In her presentation, Dr. Anju Sahdev from Queen Mary University of London talked about the advantages MRI has in ovarian cancer screening and diagnosis, as well as how it could save more women's lives from this disease, which has poor prognosis.
"It [MRI] is by far the best modality we have," Sahdev said.
The ISMRM is holding this week's meeting in conjunction with the European Society for Magnetic Resonance in Medicine and Biology and the International Society for MR Radiographers and Technologists.
Ovarian cancer's poor outcomes
In the U.K., there are about 7,000 new cases of ovarian cancer each year, with rates being highest in women ages 55 to 64. Sahdev said a woman's lifetime risk of developing invasive ovarian cancer is one in 79.
Despite overall healthcare advances, ovarian cancer continues to have a poor outcome, with a five-year survival rate of 46.5%. Surgery and chemotherapy give women the best chance at long-term survival.
Recurrence is also normal, at about 75% of all cases within the first five years, with a median of 18 to 24 months. Even early-stage patients have a relapse rate of 20% to 25%, according to a 2019 report. However, current recommendations say that surveillance should be offered to individual patients and not routinely due to lack of evidence.
"It [ovarian cancer] still remains the most common, fatal gynecological malignancy," Sahdev added in her ISMRM 2022 talk.
Standard practice in most institutions is postcontrast CT chest-abdomen-pelvis (CAP) imaging with negative or positive oral contrast for disease staging and mapping, Sahdev said. However, she added that CT has high false positives and false negatives for malignancy.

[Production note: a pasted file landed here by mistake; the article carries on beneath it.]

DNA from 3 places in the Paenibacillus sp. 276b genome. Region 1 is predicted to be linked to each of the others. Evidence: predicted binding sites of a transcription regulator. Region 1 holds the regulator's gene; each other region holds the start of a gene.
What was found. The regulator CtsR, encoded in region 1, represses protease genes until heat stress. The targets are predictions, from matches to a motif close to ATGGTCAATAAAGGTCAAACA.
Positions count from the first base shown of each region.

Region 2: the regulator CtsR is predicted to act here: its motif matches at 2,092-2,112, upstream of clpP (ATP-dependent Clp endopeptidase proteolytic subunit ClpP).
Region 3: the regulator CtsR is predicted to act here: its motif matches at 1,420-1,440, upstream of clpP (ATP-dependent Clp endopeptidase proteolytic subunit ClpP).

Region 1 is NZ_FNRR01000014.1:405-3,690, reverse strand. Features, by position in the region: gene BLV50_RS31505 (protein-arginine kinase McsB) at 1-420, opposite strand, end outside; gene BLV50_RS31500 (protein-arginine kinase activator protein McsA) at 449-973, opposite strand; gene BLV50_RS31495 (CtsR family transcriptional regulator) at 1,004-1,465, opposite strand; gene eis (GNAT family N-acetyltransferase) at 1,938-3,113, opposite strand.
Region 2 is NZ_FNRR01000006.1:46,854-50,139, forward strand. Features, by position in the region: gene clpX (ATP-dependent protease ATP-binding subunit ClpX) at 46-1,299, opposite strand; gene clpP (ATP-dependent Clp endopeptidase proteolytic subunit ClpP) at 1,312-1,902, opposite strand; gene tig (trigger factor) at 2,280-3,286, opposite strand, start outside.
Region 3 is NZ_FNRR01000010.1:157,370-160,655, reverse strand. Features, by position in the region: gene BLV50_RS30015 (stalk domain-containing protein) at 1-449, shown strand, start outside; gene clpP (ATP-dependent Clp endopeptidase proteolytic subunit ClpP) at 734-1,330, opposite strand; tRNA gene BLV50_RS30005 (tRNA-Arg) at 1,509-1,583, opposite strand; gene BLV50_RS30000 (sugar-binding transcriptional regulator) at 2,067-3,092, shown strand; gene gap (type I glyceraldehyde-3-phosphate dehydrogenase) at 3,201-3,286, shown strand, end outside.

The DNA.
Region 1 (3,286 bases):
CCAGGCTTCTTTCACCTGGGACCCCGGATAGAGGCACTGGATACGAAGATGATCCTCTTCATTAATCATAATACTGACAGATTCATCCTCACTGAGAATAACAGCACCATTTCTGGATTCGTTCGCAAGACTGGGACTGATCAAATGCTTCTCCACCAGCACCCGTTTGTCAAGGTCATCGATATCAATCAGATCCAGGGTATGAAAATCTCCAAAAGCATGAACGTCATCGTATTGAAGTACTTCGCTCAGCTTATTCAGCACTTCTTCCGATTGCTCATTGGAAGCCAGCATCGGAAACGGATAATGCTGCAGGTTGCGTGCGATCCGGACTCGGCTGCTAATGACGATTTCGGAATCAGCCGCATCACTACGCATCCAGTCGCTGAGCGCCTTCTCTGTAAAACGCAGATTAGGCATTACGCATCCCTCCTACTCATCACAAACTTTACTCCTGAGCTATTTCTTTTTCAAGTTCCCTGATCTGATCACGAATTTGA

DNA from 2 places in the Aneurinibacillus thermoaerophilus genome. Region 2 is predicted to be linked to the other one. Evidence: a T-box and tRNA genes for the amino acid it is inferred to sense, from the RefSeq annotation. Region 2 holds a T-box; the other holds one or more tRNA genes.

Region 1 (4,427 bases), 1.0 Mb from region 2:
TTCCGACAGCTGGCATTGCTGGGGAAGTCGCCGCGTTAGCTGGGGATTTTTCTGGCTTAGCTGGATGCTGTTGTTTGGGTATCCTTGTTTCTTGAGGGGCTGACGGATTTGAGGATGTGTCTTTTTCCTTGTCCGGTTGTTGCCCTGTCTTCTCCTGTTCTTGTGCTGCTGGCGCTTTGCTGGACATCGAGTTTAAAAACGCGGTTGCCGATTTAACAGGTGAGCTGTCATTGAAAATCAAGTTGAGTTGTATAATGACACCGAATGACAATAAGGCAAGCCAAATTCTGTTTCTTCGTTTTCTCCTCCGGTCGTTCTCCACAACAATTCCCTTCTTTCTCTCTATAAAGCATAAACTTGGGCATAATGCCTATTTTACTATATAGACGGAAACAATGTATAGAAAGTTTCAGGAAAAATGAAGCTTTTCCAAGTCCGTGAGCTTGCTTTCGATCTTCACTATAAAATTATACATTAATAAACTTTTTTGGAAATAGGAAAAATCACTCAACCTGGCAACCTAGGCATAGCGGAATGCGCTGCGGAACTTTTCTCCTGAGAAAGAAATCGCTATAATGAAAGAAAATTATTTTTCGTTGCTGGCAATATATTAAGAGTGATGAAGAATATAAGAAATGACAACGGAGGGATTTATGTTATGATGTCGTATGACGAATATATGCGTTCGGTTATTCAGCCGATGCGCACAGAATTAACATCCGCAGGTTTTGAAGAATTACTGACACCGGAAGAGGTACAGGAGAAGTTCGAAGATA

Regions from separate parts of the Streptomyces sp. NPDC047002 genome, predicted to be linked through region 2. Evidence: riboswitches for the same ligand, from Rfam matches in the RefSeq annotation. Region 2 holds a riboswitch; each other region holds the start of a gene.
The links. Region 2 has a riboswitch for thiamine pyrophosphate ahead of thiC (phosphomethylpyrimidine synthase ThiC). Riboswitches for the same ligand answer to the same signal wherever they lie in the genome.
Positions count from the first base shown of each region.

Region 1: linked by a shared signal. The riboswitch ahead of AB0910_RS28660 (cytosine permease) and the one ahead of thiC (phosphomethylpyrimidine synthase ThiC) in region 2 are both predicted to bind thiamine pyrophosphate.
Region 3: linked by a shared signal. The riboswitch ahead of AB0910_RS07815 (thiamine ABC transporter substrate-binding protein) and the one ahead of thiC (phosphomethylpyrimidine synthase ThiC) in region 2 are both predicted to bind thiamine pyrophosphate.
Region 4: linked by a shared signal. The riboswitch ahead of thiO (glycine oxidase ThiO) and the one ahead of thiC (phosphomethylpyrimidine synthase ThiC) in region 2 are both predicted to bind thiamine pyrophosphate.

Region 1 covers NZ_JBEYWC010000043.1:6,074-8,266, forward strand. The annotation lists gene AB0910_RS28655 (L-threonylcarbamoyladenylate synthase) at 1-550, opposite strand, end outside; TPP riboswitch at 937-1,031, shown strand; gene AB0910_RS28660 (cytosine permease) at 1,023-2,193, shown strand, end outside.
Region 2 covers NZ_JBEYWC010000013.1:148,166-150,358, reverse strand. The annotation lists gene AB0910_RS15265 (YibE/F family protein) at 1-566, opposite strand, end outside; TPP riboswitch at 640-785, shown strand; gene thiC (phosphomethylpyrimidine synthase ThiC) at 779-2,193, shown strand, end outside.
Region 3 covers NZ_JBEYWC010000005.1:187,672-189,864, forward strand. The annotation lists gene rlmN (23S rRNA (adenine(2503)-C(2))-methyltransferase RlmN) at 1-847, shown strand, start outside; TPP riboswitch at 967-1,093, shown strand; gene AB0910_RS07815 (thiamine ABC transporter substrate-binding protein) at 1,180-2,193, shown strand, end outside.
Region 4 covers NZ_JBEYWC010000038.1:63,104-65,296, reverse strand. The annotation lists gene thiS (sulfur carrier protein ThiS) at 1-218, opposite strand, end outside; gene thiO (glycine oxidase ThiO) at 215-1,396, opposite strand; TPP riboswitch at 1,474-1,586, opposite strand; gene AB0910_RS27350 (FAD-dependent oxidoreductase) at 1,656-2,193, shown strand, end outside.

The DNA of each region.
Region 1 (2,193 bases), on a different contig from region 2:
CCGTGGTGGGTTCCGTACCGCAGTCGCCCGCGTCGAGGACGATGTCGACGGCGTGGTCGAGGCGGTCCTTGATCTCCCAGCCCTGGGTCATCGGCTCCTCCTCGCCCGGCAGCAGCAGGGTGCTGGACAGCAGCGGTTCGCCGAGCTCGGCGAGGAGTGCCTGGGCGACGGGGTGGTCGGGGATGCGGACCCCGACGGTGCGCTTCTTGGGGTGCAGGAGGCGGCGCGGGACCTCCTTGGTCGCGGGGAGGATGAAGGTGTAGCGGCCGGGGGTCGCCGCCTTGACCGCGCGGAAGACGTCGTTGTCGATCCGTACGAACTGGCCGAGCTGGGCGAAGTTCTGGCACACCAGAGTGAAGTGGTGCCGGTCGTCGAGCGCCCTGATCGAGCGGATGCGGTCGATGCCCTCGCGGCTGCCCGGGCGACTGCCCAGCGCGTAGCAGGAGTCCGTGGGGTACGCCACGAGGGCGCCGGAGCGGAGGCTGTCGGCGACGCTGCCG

MRI has a "clear, established, and validated" role in characterizing ovarian masses found but not diagnosed on ultrasound. It also detects localized pelvic recurrence post-surgery and determines lesion origin in the pelvis.
"MRI is certainly much more definitive in showing a solid mural nodule with post-contrast enhancement more consistent with an ovarian mass," she said. "The value of MRI is to be able to look at that solid component in much more detail."
Sahdev cited previous research touting MRI over CT. The most recent research was a 92-patient study published in 2020 in the European Journal of Radiology, which showed that diffusion-weighted imaging (DWI) MR had overall higher accuracy than CT in evaluating all sites. DWI also performed "significantly better" than CT for involvement of mesentery, periaortic lymph nodes, and bowel serosa.
Another study Sahdev cited was published in 2016 in the British Journal of Radiology. The authors found that diffusion-weighted MRI had higher overall sensitivity than CT, 98% to 83%. They also found that MRI detected more surgically critical sites, such as smooth muscle actin activity, small- and large-bowel serosa, and mesenteric root, among others. However, the researchers did not validate their disease sites with histology or surgical findings, Sahdev said.
MRI can also evaluate and predict disease response to treatment such as chemotherapy for patients who aren't suitable for surgery. Sahdev said MRI works well for detecting tumors for peritoneal deposits, though it isn't reproducible at other sites.
However, CT can also be used for predictive purposes and is "hot on the heels" of MRI, she added. Previous research shows that quantitative CT imaging performs better than RECIST 1.1 in evaluating solid tumors and can categorize patients and their disease responses correctly about 94% of the time.
Sahdev said one area to keep an eye on is radiomics and radiogenomics using both MRI and CT. While standardization and validation are still needed for this development, Sahdev said it will "bring us a few things."
Still, Sahdev said MRI has advantages via increased tissue contrast and increased conspicuity for small lesions through diffusion-weighted MR. It also shows direct disease response with alterations in apparent diffusion coefficient measurements.
"By the time you've married these gains with the difficulties in obtaining and doing the MR, I think you'll find that in most institutions, we use it as an adjunct to CT for difficult cases or where we think the patient will benefit from extensive pelvic resection," Sahdev said. "We need more data."